Both historical and critical approaches to the study of mass communication and popular culture trace the full implications of their mutual determination and interdependence. Lighting Design for Stage and Film. Video Editing - Adobe Premiere. This course serves as an introduction to the art of video post-production.

We explore the theory and practice of various editing styles in order to gain a better understanding of how stories are constructed in the editing room. Through demonstrations and hands-on experience, students learn editing techniques with an in-depth examination of Adobe Premiere Pro. This course is an introduction to narrative screenwriting focusing on the traditional feature film.

Students will study screenwriting principles through text reading, film viewing, script analysis and substantial writing assignments. Focus is on story structure, character development, action, dialogue, and proper screenplay format. Acting for the Camera. This course examines the process of building characters for the camera, and the ways in which the conventions of the stage are adapted for the film or video audience.

Costume Design for Stage and Camera. This course explores the design aesthetic, historical context, and contemporary impact on performance of the costume garment and its accessories.

Students explore the application of design principles in a practical experience. Interpersonal Communication in Organizations.

Focuses on communication theory, research, and applications of a variety of forms of communication in organizational relationships. Topics include superior-subordinate communication, interviewing, and presentations with an emphasis on a diversity of perspectives and types of organizations.

This is a project oriented, studio class that will focus on the art of animated storytelling from the traditional perspective of stop motion animation. Students will engage in individual research, writing, storyboarding, editing, and sound creation to produce original short animations.

Drafting and Rendering for Stage and Screen. This course is an intermediate level course designed to introduce the student to the fundementals of graphic skills necessary for the implementation of a scenic design on either the stage or in front of a lens. Techinques and skills will be demonstrated in drafting hand and computer generated and perspective sketching and rendering. Focuses on critical analysis of theory and research organizations as functional communication systems at the individual, dyadic, small group, and organizational levels.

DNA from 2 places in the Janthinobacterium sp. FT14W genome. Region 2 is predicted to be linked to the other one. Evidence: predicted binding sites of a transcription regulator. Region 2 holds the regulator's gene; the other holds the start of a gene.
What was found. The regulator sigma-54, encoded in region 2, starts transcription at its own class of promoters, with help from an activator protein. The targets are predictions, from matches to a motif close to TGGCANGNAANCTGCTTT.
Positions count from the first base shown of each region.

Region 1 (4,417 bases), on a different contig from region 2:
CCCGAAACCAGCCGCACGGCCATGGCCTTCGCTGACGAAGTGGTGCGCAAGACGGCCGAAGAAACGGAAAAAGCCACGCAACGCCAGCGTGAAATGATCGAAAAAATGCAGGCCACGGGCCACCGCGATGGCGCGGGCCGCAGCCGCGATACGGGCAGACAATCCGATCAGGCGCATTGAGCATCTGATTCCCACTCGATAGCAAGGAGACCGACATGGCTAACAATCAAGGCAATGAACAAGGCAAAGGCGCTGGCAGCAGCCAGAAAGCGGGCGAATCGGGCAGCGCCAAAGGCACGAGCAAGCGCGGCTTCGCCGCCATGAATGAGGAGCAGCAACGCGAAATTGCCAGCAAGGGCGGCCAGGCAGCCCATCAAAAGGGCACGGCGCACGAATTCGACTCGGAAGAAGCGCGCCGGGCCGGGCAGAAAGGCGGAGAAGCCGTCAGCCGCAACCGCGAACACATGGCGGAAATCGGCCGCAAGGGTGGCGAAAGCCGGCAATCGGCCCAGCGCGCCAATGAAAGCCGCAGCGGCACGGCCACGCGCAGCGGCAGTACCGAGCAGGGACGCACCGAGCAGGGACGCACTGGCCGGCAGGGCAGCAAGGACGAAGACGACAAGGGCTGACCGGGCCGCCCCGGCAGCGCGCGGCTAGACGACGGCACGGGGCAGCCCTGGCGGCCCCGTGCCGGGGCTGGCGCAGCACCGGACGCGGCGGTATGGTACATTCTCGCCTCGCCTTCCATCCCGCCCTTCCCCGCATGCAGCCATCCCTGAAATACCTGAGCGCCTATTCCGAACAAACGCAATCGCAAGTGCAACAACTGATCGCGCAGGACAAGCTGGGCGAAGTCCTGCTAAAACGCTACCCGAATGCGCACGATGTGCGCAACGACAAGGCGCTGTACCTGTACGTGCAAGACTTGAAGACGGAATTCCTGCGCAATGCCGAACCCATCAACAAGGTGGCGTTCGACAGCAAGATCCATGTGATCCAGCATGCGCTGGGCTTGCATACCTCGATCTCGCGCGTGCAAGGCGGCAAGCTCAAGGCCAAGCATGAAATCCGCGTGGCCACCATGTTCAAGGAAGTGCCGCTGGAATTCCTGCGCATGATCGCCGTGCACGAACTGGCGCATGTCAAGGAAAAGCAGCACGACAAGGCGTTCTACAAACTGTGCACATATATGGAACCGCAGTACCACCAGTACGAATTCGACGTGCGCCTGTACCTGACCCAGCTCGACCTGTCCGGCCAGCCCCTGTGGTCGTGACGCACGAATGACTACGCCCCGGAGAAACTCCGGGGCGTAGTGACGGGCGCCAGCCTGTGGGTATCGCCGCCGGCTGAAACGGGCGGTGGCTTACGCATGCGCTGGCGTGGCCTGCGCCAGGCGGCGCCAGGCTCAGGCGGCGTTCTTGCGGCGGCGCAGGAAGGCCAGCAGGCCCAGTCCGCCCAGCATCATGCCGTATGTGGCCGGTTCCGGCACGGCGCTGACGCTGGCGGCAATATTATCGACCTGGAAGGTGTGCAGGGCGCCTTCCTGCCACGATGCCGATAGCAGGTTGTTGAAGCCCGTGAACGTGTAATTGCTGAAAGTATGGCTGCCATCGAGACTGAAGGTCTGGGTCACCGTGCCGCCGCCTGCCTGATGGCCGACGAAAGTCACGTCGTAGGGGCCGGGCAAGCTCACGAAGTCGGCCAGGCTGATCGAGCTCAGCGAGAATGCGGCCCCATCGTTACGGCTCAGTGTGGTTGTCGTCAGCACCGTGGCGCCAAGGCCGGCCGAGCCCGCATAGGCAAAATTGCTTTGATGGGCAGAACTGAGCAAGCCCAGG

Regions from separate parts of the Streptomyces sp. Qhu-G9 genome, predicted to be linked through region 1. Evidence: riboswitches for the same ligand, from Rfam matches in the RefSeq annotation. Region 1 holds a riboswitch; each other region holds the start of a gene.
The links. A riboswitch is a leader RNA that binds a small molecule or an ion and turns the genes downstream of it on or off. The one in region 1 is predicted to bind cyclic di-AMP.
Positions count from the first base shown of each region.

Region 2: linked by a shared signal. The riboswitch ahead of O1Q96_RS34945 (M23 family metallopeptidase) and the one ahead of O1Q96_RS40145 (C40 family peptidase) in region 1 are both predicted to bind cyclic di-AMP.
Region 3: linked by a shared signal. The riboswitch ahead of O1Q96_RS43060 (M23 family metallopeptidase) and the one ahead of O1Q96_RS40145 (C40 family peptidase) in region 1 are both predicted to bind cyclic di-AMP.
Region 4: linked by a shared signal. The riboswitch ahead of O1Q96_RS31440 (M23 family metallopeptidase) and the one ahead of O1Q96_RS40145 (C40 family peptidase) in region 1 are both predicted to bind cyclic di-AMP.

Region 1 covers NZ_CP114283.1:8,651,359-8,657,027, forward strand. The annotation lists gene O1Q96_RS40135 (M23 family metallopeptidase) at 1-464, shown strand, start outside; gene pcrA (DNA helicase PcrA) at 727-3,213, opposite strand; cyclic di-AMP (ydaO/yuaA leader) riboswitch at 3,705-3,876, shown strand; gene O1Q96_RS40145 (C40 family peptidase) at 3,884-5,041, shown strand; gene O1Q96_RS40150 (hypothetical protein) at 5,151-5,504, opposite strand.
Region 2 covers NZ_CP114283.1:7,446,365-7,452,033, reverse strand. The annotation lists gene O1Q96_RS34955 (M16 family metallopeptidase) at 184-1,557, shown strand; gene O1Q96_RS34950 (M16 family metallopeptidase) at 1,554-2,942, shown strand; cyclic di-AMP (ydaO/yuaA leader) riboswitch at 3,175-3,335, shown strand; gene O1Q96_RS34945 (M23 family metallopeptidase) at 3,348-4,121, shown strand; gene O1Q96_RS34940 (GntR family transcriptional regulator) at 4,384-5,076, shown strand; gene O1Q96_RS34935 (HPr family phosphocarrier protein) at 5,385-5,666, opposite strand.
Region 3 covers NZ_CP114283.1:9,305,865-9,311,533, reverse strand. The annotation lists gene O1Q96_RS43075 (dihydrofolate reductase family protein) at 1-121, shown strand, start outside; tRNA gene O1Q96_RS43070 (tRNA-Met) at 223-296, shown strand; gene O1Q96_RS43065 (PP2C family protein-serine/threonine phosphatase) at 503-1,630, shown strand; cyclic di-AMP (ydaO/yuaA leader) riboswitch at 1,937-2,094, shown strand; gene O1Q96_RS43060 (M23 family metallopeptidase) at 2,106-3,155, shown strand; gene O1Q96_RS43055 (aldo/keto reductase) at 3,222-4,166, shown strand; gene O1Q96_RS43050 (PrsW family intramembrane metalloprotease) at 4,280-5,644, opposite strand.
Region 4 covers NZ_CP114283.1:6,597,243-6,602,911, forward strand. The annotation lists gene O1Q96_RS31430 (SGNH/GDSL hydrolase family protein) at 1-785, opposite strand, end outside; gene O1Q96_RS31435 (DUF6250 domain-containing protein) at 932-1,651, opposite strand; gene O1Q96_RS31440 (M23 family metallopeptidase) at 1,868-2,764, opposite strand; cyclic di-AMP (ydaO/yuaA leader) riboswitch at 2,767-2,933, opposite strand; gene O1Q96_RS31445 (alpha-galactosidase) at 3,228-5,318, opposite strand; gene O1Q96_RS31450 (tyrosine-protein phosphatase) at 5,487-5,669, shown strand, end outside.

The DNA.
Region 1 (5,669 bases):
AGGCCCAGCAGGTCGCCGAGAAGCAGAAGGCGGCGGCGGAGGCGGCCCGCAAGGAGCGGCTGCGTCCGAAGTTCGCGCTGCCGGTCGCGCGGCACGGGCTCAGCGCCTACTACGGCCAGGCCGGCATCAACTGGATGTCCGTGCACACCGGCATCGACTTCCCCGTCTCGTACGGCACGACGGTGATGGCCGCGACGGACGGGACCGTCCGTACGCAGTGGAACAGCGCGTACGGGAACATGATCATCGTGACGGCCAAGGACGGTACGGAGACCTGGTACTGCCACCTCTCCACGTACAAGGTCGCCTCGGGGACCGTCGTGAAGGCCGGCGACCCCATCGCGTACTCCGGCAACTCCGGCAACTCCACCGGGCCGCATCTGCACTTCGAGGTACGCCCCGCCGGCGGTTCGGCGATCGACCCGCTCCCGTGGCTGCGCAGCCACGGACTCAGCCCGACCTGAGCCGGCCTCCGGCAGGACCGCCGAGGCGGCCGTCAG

Topics include information processing, problem solving, impression management, compliance gaining, and network analysis. This is a project oriented, studio class that will focus on the art of animated storytelling through the use of silhouette animation.

Individual research, writing, design and implementation of knowledge to create new projects will be necessary to successfully meet the requirements of the course. All of the projects and class exercises in this course will require students to combine writing, storyboarding, a variety of art techniques, editing, and sound to produce original short animations.

Focuses on programming, station practices, ownership, and operations of radio stations in the context of past, present, and future market and regulatory restrictions. Demonstration audio tapes and station visits required. Theory and techniques of preparing news for the electronic media, including evaluation of newscasts and news reports for radio, television, and cable. Electronic news on the local, national, and international levels is analyzed as an institution and as a social force.